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Receipt of a Request for Authorization by a Defense Attorney

Labor Code § 4600(g)(2)(A) states, "Unless otherwise indicated in this section, a physician providing treatment under Section 4600 shall send any request for authorization for medical treatment, with supporting documentation, to the claims administrator for the employer, insurer, or other entity according to rules adopted by the administrative director." The statute directs that a request for authorization for medical treatment (RFA) must be sent to a claims administrator, rather than somewhere else, although the claims administrator may designate where the RFA is sent (CCR 9792.6.1(t)(3)).

That language was added effective Jan. 1, 2017, by AB 2503. Pursuant to the Senate Floor Analysis, "[I]t is often difficult for health care providers in the workers' compensation system to obtain timely approval for treatment of injured workers because it is difficult to know where to send RFAs." So, the bill was "intended to clarify where the RFA and related materials must be sent, so that the time frames specified in statute will be more effective." Pursuant to the Assembly Floor Analysis, "AB 2503 requires that a RFA is submitted directly to a claims administrator, rather than a UR vendor or some other third party." [1]

Despite that language, the WCAB has held in two recent cases that a defendant cannot rely on LC 4600(g)(2)(A) to avoid conducting utilization review just because the RFA was not received by the claims administrator. In both cases, the WCAB held that a defense attorney's receipt of an RFA form also required the attorney to act timely and reasonably.

In Erhardt v. U.S. Concrete dba Central Concrete Supply Co., Inc., 2022 Cal. Wrk. Comp. P.D. LEXIS 198, an applicant's attorney emailed a treating physician's report and RFA to the defense attorney after the treating physician reported that the applicant was still awaiting authorization for surgery. Two months later, the parties proceeded to trial, and the defendant still had not performed a utilization review. The WCAB concluded the that defendant's attorney should have transmitted the RFA to the claims administrator for review within a reasonable time. It also found that the claims adjuster's receipt of reports indicating that the applicant was "still" awaiting authorization for surgery provided notice that a further investigation was necessary under CCR 10109. The WCAB concluded that the defendant did not timely submit the RFA for UR, and that it could determine whether the requested treatment was medically necessary.

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Similarly, in Sevillan v. Kore 1 Inc., 2022 Cal. Wrk. Comp. P.D. LEXIS 205, the WCAB held that it had jurisdiction to determine the medical necessity of a physician’s request for an outpatient rehabilitation program because the defendant’s UR determination was untimely. Although the request for authorization was not transmitted to the claims adjuster, the WCAB found that the defense attorney did not act with reasonable diligence after receiving it. It explained that the duty to conduct a good-faith investigation under CCR 10109 required the defense attorney to transmit a copy of the RFA to the adjuster within a reasonable time after the attorney received it, and it was unclear whether the adjuster received it. Because the defense attorney did not submit the report to the adjuster (or UR provider), or otherwise take affirmative steps to investigate the treatment for approximately 2 1/2 months after receiving it, the WCAB concluded that the UR determination was untimely. It also concluded that the request for treatment was supported by substantial medical evidence.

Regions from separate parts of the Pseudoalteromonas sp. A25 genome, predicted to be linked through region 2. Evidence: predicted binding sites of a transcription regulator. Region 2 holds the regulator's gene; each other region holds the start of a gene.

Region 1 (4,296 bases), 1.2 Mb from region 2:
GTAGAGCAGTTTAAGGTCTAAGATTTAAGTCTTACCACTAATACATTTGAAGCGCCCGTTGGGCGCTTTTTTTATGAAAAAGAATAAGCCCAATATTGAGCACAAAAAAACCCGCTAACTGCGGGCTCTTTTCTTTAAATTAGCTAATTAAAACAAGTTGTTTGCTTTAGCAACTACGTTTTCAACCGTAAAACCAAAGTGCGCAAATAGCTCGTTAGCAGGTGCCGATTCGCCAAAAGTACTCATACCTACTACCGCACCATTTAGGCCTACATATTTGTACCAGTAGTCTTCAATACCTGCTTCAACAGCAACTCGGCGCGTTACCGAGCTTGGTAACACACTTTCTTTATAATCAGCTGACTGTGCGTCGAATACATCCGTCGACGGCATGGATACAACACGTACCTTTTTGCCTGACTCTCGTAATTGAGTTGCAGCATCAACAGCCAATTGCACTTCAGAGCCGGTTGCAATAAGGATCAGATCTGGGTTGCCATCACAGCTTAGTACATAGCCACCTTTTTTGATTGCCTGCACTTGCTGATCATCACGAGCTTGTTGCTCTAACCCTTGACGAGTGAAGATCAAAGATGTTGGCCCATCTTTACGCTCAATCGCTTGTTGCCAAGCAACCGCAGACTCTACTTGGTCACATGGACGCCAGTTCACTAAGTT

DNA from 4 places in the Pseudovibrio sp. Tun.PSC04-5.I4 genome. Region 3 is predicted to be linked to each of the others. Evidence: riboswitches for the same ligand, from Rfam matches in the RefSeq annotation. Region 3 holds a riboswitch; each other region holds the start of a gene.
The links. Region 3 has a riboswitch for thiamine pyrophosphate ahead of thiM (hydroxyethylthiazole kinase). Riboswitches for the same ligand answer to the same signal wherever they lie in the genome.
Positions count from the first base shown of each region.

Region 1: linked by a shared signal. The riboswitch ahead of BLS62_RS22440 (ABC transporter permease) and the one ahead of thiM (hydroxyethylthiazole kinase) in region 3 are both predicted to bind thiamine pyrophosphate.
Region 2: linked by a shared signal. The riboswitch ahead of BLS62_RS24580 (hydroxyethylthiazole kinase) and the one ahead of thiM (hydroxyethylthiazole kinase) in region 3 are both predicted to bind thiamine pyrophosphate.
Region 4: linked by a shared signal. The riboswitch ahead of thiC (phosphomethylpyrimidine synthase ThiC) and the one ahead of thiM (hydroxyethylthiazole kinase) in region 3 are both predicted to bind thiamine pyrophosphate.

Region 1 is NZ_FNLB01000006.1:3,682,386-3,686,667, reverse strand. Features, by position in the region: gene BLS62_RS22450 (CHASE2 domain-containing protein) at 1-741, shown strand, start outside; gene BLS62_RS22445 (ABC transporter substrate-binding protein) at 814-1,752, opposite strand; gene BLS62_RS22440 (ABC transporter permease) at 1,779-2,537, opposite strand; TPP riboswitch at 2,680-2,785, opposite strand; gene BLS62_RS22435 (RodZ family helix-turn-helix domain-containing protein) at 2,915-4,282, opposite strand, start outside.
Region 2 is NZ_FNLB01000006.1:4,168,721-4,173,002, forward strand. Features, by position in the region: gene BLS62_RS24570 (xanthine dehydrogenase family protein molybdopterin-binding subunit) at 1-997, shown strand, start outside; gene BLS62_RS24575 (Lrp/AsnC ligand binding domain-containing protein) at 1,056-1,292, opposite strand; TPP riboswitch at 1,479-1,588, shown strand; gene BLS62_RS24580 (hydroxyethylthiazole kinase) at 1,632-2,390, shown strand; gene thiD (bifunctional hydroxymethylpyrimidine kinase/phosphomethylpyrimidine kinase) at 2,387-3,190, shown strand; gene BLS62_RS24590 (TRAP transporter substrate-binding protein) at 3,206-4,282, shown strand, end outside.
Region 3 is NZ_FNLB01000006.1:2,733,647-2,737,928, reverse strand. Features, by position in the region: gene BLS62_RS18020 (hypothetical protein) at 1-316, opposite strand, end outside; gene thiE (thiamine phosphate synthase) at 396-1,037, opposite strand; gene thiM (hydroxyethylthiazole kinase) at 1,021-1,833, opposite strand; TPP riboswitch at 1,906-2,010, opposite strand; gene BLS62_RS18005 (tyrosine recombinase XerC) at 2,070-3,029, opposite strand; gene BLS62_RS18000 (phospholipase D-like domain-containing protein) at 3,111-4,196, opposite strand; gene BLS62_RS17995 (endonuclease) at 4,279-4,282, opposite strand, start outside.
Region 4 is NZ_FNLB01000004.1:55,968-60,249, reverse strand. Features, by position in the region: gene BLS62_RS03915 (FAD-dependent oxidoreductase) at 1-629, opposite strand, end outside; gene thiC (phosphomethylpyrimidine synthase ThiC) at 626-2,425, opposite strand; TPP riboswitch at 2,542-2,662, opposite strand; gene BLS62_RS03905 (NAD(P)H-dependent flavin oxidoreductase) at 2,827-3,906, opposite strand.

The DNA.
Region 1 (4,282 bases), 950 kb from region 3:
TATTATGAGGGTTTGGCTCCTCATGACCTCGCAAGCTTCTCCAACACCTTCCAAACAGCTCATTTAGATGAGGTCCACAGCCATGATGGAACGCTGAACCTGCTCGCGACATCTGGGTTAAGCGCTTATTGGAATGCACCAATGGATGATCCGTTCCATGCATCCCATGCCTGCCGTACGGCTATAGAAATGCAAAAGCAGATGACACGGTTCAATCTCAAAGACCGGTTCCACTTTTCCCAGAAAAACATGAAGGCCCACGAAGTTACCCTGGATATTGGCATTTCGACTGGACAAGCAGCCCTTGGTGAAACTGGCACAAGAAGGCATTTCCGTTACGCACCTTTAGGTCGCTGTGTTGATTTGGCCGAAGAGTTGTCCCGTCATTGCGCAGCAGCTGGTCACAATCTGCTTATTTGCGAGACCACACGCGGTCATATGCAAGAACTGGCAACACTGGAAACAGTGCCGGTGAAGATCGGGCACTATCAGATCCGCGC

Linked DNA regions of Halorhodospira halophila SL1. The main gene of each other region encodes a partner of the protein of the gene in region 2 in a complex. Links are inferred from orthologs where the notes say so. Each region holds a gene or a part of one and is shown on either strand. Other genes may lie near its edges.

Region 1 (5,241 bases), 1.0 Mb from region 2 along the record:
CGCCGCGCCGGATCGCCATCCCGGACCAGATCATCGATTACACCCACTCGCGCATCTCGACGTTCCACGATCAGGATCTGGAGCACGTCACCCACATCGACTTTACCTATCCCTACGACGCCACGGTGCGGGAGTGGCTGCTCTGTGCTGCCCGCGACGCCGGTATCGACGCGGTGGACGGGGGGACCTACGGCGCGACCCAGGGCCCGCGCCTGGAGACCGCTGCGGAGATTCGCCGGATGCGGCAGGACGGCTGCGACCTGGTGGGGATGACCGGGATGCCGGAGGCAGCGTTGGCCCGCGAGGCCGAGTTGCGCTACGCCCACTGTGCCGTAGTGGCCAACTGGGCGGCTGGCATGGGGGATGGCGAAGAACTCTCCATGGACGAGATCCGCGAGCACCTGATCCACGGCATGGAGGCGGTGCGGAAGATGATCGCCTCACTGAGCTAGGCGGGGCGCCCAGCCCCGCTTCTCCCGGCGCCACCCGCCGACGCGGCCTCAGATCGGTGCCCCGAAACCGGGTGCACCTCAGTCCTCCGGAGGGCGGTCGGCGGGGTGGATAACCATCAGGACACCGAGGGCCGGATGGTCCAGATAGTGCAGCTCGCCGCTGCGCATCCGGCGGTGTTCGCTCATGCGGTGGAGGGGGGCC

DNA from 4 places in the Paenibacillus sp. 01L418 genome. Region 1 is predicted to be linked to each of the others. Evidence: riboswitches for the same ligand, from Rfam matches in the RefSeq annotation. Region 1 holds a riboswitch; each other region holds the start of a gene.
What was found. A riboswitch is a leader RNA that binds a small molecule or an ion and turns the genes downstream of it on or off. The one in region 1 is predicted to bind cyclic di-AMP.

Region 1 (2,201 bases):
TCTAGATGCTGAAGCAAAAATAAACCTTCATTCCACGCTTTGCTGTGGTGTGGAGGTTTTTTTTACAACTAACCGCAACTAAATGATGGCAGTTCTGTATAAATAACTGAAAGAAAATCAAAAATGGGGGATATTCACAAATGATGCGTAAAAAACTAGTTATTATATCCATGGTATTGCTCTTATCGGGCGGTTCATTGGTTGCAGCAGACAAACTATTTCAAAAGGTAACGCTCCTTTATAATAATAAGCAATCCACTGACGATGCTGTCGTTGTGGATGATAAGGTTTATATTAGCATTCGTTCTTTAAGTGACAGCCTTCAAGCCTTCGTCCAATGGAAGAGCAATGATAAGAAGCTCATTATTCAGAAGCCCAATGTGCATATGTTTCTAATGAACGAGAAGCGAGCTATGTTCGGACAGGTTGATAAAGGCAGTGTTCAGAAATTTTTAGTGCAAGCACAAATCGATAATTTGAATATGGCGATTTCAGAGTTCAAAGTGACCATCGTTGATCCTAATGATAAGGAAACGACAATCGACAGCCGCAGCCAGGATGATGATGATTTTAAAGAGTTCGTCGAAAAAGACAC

So, although LC 4600(g)(2)(A) requires an RFA form to be submitted directly to a claims administrator, a defendant cannot dodge its responsibility to perform utilization review just because an RFA is not directly submitted to a claims administrator. If an RFA form is received by a defense attorney, he or she has a duty to transmit it to the claims administrator so that UR can be performed.

Neither case holds that a defense attorney's receipt of the RFA form triggers the time limits for utilization review. Instead, if an attorney sends the RFA to the claims administrator within a reasonable time, the time limit for UR will be triggered by the claims administrator's receipt of the RFA. (See Bissett-Garcia v. Peace and Joy Center, 2016 Cal. Wrk. Comp. P.D. LEXIS 174.) Moreover, neither case requires a defense attorney to send the RFA form to the claims administrator immediately. They require the attorney to transmit it only within a reasonable time. That gives the WCAB jurisdiction to review case-specific circumstances to determine whether the defense attorney acted reasonably.

Nevertheless, it's clear that defense attorneys also have a duty to act diligently in making sure that treatment issues are timely resolved. Although most RFAs will be sent directly to a claims administrator or the designated utilization review organization, if an RFA is sent directly to a defense attorney, she or he should either confirm that it was also sent to the claims administrator, or simply forward the RFA to the claims administrator. For further discussion on this topic on Sullivan on Comp, see Section 7.34 Utilization Review –– Request for Authorization.


The Senate Floor Analysis and Assembly Floor Analysis for AB 2503 are available at: